Operations Function

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Viewpoint A

Summary: A successful Plan and Budget will emphasize or, at least, take into account the operational reality of the functions of the entire organization. If the Budget/Plan lacks operational relevance, the Plan/Budget may end up being more a negotiation about abstract numbers rather than a process to ensure accountability and coordination. More...

Viewpoint B

Viewpoint B Description

Benchmarks, Resources, Recommendations, Implications

Viewpoint A

A successful plan and budget has relevance to those who are responsible for carrying out the organization’s operations. Effective planning and budgeting, therefore, uses data that is relevant to the operational environment, and provides direction and indicators of success for those who operate the organization. When the data used by planners and budgeters, however, is too different than the operational realities of the organization, then a disconnect can occur between the support functions and the operations of the enterprise. In fact, plans and budgets that are most successful deal with the products and services of the organization very directly, and provide specific targets and assumptions, rather than re-defining those efforts into financial or quarterly phenomena. Yet, there are times when the budget language of revenue or outlays may be very different than the language of operations, which may be about tangible things. Nevertheless, effective plans and budgets provide a clear link between money and things or resources and outputs.

A successful plan and budget will emphasize or, at least, take into account the operational reality of the functions of the entire organization, rather than focus exclusively on large scale metrics like profitability, market share, or size of budget. If they fail to do so, then arriving at an acceptable plan and budget may end up being more a negotiation about abstract numbers than a process to ensure accountability and coordinate actions. Even so, the nature of planning and budgeting is exploring what is possible and desirable, so there is a good bit of back-and-forth about what can and should be done by the organization. Since budgets are iterative, therefore, it can be difficult to know when they are complete, as opposed to being just the most recent version. When this sort of confusion exists, however, it can be difficult for managers to know what levels of performance they are actually responsible for, as opposed to just having another tissue paper target that is likely to be assumed away in the next version of the budget. (dz)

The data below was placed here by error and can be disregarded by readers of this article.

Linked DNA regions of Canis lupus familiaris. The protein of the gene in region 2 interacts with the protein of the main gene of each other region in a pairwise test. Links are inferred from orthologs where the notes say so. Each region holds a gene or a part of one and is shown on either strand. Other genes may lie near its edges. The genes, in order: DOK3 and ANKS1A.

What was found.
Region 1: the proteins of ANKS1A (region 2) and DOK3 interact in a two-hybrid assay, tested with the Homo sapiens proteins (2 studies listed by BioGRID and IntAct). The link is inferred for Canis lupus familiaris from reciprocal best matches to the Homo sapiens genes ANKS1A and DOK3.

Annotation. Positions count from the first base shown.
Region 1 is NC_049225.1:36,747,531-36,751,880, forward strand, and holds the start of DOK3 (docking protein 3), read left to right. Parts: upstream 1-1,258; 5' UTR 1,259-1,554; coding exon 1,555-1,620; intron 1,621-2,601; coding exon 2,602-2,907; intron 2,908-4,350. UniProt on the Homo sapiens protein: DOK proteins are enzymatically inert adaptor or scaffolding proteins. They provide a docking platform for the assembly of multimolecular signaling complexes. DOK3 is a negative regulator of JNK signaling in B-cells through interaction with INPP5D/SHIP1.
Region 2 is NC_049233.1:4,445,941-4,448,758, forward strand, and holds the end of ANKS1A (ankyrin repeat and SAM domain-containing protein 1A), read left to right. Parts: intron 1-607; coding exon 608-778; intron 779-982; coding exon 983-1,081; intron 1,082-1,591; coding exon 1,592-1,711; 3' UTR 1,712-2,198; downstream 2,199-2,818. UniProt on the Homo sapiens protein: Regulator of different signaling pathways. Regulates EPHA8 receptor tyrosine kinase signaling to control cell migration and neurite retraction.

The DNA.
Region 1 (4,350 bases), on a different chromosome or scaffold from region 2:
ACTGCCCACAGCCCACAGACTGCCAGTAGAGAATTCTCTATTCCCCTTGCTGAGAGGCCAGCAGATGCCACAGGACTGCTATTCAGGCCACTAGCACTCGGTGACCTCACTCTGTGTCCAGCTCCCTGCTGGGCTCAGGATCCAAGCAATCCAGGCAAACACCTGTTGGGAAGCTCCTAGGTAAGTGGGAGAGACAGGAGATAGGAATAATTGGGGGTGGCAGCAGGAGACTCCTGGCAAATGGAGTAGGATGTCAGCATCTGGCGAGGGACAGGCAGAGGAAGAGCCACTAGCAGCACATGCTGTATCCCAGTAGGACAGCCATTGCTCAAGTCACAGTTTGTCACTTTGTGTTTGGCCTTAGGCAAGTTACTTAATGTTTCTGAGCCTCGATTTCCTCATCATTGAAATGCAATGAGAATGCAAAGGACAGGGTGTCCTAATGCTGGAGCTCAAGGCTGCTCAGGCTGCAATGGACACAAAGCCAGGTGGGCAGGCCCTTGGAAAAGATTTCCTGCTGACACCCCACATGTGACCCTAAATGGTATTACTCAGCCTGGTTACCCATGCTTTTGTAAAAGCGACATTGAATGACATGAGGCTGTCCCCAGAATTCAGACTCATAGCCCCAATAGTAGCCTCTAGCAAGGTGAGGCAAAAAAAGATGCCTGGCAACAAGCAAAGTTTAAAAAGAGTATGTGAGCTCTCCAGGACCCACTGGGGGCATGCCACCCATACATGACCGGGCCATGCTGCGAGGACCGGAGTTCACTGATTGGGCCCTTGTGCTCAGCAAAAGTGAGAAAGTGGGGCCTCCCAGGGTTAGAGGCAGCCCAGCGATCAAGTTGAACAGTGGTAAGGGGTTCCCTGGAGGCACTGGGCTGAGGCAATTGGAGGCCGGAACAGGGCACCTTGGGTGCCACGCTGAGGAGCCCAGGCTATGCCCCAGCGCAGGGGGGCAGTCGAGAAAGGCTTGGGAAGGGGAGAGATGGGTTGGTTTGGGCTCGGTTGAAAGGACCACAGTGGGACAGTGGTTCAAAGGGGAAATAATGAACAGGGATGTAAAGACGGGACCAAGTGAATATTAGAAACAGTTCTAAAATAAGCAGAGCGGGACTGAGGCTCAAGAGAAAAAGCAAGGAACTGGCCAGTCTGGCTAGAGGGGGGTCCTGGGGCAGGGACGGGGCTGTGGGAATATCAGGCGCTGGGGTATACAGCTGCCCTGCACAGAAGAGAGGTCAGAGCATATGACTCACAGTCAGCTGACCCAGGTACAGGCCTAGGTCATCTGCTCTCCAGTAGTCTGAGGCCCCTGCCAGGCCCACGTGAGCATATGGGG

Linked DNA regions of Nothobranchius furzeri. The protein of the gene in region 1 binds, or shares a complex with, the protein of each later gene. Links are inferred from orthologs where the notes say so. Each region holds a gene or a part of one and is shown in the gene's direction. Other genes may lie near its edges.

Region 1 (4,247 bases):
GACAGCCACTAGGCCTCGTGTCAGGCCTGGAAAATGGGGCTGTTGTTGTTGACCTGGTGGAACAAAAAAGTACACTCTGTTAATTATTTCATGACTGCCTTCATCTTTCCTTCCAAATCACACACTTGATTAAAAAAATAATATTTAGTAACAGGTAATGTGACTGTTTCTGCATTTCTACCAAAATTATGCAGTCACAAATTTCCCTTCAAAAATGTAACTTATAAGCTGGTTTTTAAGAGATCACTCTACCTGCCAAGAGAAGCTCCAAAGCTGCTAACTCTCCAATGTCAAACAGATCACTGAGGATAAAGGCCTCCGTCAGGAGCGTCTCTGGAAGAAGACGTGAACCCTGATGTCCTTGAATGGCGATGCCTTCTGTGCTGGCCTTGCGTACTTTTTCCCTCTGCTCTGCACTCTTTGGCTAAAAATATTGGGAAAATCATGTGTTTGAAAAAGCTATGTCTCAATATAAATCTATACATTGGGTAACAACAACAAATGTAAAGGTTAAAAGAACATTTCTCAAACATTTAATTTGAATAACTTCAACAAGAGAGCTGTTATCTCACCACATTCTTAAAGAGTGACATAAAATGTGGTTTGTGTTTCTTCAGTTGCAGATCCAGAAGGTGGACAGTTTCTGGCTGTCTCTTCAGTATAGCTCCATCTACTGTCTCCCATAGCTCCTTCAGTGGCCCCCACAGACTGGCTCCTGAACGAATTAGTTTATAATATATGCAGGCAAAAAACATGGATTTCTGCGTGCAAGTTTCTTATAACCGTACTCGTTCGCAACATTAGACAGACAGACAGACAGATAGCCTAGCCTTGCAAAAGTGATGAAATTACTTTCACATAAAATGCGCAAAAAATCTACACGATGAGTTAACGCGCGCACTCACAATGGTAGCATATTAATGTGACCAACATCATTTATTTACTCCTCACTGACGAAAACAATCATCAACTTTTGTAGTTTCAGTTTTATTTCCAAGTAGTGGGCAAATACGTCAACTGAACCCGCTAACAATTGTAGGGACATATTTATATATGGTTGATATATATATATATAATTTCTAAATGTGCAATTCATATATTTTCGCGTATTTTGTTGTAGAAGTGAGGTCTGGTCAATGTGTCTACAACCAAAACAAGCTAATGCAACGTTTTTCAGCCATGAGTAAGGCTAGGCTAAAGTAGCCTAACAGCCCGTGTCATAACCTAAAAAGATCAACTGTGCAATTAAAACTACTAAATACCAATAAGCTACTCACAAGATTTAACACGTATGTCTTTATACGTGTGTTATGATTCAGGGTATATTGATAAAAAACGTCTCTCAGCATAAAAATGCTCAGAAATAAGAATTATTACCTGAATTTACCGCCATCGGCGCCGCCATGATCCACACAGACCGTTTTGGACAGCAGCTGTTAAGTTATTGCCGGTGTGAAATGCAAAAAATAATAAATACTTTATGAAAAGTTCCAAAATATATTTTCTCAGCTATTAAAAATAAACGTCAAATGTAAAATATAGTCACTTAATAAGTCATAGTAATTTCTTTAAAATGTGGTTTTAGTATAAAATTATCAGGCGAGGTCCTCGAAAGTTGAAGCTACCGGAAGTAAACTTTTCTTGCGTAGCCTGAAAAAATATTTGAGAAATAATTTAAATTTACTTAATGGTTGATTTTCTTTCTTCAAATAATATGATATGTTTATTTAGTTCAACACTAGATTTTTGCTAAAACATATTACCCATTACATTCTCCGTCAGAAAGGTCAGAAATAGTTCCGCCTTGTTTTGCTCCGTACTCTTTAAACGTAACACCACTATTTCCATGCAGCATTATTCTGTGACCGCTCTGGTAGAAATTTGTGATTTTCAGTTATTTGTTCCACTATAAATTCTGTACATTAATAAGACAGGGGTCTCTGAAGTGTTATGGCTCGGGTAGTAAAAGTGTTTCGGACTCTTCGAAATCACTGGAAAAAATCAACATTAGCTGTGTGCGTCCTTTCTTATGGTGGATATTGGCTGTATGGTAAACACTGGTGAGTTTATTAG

Viewpoint B

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Recommendations

  • Provide a clear link between money and things or resources and outputs. Plans and budgets should deal directly with the products and services of the organization while provide specific operating targets and assumptions, rather than re-defining those efforts into exclusively financial measures.
  • Tailor the granularity of measures to operational levels rather than strictly high level or macro measures.

Benchmarks

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Resources

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Implications

(1) Budget language is different than business language (2) Re-definition of products and services (3) Budget process focus on negotiation rather than facts (4) Budgeting in different terms than my operations (5) There is a correct amount of division of effort (6) Budgeting is iterative (7) Hard to know when budgets are done

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